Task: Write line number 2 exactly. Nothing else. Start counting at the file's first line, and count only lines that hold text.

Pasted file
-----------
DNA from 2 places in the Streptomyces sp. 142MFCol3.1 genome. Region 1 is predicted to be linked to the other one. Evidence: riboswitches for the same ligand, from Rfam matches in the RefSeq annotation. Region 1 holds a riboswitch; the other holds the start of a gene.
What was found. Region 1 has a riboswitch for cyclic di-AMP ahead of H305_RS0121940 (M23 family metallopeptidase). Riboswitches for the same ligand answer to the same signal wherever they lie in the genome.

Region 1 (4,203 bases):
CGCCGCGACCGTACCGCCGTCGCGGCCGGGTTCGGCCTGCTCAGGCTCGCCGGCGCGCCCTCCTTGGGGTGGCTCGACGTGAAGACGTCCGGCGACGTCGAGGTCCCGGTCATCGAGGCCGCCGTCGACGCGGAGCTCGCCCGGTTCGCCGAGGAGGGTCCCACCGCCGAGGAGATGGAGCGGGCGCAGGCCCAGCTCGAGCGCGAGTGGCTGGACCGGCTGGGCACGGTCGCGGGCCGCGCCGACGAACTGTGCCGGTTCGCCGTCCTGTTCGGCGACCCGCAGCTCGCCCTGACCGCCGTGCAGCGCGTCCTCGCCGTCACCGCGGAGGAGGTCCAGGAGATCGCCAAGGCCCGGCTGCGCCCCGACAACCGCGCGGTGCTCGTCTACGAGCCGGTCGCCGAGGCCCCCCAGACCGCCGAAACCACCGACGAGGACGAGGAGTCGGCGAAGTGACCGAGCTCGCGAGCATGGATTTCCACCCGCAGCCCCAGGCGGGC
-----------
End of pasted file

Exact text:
What was found. Region 1 has a riboswitch for cyclic di-AMP ahead of H305_RS0121940 (M23 family metallopeptidase). Riboswitches for the same ligand answer to the same signal wherever they lie in the genome.